What belongs into which section?


3 Material and methods:
Usually this is the first section to be written by a student because it describes what you have actually done The MM section must enable the reader to repeat the work that you have done. Therefore, it requires much detail You must mention any instructions of other authors that you have applied, any instruments (including type, manufacturer, location of manufacturer), any software etc. Length: depends on the methodology that you have applied. Usually, it is 5-15 pages

What belongs into which section?


4 Results:
This section describes the results that you have obtained. It contains all the figures, conglomerate tables and statistics that you created during the data evaluation (the raw data go into an appendix) Do not include references here Give a accurate description of the results Avoid repetition of text parts (no copy and paste, please) Be aware: writing the results section may be the most boring part of your work (and reading it the most boring bit of work for the supervisor) Length: depends on the amount of stuff to be presented and how well it can be documented as integrating figures and tables. Something between 10 and 30 pages.

What belongs into which section?


5 Discussion:
This section fulfils several aims: It compares your results with previous results from other authors It clarifies the innovation (the new added knowledge) of your work It may also be a little self-critical, i.e. by announcing and explaining potential shortcomings of your work Therefore, the discussion will contain many citations which will be at least in part repetitions of those cited in section "2 State of the art" The discussion may be split into subsections covering different aspects/fields of your work The discussion demonstrates your ability to think critically about your research. It is therefore the most important section with respect to your intellect Length: dependent on the amount of data and of existing background information. Something between 5 and 15 pages.

What belongs into which section?


6 Conclusions:
This section raises the overall questions of your work: What has been achieved? What is still missing? What should follow-up activities focus on? etc. Length: c. 1 page

What belongs into which section?


7 References:
This list contains all citations that you made in the text or in the figures/graphs or tables Vice versae, all citations in the references list must be found in the text or in the figures/graphs or tables For formatting of the citation list: I suggest that you follow the format of an international Journal that potentially could publish also your work. Most important: - make your way of citing consistent throughout your list Make an alphabetical list, sorted by first authors surname

What belongs into which section?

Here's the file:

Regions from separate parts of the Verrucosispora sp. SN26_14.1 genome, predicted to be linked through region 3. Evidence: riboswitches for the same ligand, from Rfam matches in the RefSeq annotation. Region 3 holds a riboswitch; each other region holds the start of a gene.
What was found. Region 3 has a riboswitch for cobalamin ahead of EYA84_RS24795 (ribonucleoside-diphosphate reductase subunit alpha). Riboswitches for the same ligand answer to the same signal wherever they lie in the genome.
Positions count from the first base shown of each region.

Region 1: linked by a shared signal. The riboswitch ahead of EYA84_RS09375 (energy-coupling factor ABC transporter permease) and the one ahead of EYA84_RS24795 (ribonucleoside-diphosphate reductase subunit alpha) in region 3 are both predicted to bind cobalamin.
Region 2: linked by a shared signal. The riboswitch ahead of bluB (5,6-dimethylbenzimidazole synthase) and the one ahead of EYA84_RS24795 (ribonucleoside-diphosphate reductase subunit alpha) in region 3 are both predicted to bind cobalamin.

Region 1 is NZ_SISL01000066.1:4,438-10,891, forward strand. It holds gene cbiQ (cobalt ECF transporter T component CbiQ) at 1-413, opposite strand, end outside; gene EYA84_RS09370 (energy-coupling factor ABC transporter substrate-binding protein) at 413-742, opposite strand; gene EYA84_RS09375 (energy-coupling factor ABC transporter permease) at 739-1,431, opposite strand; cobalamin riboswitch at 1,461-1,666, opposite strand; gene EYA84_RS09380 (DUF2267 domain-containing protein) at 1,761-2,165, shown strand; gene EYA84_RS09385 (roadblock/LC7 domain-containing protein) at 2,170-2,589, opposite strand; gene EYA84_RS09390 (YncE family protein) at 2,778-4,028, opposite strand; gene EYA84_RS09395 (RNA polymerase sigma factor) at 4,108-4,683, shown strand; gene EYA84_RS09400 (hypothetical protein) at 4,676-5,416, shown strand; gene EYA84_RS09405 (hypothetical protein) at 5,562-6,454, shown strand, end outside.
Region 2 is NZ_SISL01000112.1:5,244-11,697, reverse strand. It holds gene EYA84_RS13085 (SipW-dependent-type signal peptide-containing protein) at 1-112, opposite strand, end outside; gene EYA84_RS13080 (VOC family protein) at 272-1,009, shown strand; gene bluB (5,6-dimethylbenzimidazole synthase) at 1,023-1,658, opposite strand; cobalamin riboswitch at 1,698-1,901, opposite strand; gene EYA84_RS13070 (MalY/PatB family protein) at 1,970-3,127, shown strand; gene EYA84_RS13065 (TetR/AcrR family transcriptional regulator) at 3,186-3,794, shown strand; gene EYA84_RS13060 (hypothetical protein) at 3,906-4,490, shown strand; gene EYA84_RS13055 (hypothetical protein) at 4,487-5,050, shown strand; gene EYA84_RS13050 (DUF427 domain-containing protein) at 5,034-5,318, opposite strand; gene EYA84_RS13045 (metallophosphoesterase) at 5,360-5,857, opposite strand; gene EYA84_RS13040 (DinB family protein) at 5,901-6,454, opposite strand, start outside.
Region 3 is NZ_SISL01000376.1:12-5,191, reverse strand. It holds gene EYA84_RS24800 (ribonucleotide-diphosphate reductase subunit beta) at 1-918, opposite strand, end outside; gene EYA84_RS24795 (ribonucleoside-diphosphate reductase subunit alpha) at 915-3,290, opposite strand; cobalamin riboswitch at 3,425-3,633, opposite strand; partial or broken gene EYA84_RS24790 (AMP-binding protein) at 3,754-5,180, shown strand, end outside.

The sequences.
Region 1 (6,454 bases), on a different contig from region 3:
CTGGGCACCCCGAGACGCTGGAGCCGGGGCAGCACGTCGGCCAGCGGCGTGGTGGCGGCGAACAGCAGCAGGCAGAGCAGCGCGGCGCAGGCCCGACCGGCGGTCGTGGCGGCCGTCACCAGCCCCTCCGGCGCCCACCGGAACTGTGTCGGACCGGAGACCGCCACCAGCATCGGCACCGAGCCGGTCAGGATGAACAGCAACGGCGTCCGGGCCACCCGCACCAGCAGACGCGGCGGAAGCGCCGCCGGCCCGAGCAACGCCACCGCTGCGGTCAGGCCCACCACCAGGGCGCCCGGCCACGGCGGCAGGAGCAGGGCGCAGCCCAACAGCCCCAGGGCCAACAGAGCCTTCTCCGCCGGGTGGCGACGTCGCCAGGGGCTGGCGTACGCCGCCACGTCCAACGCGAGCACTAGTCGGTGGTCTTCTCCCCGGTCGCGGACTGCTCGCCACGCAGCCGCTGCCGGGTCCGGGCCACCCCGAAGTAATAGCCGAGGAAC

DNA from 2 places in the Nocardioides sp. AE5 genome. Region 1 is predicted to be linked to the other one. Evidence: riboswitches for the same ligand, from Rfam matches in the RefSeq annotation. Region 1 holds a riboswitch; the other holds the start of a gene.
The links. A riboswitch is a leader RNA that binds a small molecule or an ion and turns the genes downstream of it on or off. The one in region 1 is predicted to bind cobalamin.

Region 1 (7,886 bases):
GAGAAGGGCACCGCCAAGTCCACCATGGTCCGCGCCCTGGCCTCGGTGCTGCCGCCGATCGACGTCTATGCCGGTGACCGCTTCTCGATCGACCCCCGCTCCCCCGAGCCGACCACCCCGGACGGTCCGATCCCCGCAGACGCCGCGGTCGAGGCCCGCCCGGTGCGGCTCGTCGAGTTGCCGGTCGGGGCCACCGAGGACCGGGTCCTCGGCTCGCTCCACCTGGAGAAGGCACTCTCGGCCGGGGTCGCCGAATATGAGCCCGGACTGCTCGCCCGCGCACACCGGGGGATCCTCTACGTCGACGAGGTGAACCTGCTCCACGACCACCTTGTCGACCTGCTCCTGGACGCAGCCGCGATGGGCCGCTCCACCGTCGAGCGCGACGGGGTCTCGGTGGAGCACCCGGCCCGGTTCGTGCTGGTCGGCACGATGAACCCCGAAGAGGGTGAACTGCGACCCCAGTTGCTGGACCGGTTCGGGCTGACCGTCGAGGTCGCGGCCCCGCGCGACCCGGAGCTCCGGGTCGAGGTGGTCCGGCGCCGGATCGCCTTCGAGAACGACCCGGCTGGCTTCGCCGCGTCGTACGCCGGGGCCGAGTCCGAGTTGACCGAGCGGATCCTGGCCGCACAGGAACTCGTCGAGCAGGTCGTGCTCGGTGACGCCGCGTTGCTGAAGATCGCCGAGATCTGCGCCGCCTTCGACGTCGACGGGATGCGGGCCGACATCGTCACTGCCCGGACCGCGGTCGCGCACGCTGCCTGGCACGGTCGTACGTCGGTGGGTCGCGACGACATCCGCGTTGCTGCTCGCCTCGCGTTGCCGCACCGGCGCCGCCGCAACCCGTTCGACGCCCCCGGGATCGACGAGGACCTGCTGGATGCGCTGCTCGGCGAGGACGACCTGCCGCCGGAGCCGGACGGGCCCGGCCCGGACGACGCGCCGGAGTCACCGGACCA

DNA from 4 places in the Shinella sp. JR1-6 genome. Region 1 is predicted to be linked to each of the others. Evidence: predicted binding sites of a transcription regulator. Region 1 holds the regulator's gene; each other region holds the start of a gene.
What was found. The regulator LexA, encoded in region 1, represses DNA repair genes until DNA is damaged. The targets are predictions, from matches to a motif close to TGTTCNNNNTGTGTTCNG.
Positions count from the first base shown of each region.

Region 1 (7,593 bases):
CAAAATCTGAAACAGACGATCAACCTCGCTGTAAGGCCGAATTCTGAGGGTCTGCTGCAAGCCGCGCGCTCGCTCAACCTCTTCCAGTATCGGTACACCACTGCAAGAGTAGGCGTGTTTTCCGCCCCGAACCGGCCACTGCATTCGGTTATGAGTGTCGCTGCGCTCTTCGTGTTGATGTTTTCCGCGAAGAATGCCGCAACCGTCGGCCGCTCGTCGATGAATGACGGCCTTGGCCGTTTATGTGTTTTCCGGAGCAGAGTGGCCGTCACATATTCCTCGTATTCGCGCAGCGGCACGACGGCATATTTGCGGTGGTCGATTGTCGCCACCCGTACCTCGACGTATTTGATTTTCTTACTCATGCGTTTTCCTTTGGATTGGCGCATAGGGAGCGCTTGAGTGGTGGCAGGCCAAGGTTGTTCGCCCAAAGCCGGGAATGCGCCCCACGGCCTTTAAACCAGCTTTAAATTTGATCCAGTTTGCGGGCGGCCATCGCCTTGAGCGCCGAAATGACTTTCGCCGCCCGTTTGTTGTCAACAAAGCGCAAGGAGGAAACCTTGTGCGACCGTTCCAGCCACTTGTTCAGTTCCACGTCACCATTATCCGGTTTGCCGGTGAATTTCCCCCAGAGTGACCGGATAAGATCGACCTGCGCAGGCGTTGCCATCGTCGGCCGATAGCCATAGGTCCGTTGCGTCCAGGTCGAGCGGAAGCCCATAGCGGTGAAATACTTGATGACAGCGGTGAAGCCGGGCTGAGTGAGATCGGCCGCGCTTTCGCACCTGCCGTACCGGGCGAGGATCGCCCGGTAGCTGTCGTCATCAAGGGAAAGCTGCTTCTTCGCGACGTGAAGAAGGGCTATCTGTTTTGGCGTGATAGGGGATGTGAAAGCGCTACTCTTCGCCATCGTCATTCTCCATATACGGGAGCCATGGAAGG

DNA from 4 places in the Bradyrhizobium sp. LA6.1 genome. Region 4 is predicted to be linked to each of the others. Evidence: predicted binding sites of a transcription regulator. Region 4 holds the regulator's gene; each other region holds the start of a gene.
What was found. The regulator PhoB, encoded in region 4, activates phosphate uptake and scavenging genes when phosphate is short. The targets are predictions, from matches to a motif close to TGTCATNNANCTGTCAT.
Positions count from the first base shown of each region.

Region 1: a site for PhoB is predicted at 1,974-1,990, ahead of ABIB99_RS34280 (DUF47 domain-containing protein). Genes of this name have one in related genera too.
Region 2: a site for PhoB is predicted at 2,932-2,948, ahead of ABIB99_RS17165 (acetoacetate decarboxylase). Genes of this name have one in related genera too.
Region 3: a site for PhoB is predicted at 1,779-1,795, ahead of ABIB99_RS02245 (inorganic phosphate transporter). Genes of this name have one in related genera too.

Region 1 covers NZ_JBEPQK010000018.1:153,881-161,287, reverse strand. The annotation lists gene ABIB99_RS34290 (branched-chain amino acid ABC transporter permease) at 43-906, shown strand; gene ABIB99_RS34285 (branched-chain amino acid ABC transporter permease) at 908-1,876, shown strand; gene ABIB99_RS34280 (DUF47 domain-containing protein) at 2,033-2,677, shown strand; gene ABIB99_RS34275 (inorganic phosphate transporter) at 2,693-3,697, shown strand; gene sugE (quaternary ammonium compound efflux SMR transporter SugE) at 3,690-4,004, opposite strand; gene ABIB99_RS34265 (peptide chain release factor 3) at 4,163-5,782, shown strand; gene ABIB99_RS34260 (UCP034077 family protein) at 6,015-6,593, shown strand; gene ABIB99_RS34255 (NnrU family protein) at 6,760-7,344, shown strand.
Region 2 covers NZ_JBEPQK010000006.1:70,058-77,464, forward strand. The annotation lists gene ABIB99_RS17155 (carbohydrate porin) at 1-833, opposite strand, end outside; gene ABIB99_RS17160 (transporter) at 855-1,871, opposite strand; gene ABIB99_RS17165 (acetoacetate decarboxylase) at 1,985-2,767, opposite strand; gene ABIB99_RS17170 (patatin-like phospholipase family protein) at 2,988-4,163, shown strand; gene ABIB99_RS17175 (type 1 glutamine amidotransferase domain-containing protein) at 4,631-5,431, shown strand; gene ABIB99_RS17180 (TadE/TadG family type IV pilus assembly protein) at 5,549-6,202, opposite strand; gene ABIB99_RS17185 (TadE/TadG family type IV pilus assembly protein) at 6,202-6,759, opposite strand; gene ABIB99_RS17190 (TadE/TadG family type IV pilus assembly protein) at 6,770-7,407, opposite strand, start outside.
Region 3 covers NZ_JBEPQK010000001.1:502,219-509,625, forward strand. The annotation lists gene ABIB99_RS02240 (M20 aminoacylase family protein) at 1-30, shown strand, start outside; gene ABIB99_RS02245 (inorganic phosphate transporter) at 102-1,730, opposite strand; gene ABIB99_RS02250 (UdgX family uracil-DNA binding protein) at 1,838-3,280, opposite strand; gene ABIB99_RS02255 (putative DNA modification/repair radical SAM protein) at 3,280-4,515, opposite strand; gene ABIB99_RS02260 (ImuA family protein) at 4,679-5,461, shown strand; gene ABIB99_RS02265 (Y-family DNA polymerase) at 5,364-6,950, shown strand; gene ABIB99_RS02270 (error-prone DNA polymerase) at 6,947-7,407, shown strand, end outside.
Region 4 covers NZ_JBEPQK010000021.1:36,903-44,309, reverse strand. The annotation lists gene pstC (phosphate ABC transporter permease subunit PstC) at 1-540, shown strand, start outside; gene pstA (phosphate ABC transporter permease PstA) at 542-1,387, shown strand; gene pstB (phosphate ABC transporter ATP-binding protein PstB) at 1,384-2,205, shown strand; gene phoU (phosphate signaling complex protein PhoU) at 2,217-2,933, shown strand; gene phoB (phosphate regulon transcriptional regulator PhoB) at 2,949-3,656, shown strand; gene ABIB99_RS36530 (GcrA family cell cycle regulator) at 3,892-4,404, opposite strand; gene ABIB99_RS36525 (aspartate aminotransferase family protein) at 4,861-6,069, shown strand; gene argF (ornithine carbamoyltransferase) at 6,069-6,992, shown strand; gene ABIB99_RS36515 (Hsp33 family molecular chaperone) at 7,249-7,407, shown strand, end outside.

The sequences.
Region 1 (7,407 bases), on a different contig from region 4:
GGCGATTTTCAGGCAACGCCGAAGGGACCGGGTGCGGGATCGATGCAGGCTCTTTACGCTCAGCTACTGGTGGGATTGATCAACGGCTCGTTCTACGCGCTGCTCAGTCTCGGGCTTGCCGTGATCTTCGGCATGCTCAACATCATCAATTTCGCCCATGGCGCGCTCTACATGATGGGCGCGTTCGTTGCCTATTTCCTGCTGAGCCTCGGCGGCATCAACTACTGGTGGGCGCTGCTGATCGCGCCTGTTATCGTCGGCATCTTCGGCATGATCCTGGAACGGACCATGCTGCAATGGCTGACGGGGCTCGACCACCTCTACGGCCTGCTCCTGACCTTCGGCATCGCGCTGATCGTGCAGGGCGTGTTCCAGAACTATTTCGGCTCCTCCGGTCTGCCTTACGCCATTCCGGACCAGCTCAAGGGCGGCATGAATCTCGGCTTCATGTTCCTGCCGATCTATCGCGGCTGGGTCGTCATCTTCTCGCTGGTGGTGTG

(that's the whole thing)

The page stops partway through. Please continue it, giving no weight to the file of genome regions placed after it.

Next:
Acknowledgements:
It is really up to you what to write here and whom to thank for support

What belongs into which section?


Appendices:
Contain the raw data Contain any additional information Be aware: the thesis should be fully understandable also without the appendices

Times: past and present tense


This is nearly alwas mixed up. Therefore: think about tense before writing. Rules and examples: Present tense: statements that are still true according to best knowledge. Example: "Green plants convert sunlight into chemical energy (Miller et al. 1800)" Past tense: actions / events that have taken place in the past. Example: "Sunflower biomass increased by 32% when grown at 26 instead of 22 C (Hunter et al. 1985)"

Graphs and Figures


A figure has a legend below it. The legend must be more or less self-explaining All elements of the figure (axis labeling etc.) must be large enough (at least 2.5 mm) Use appropriate scaling of the axes Use clear symbols to distinguish different treatments/plots etc. Avoid color figures Make graphs clear and easy to understand Avoid putting too much information into on coordination system (since this may cause crowding of data points and prevent readiblity) Check graphs from publications in highly ranked scientific journals and learn from these how to create nice graphs

Tables
Tables have a header on top and explanatory remarks at the bottom Tables can contain lots of information. To achieve this, some thinking must be spent how to organize a table

Format
Think about the old eyes of your supervisor/s! Therefore:
Recommended font size: 12 (of course, headers may be larger) Recommended font type: Arial Recommended line spacing: 1 Recall the recommendations on size of figures/graphs Latin species names have to appear in italics Avoid underlining Avoid trying to get the attention of the reader by using bold font (leave it to the reader to decide what is important and what is not)

Further information
Get finished theses from friends to get an idea what the 'product' might look like in the end. The Insitute for Plant Production and Agroecology of the Tropics and Subtropics (380) has created guides both how to write a Master thesis and how to write a Diploma thesis:
Master: http://www.uni-hohenheim.de/www380/380b/students/guidelines_thesis.pdf Diplom: http://www.uni-hohenheim.de/www380/all/diplomarbeit.pdf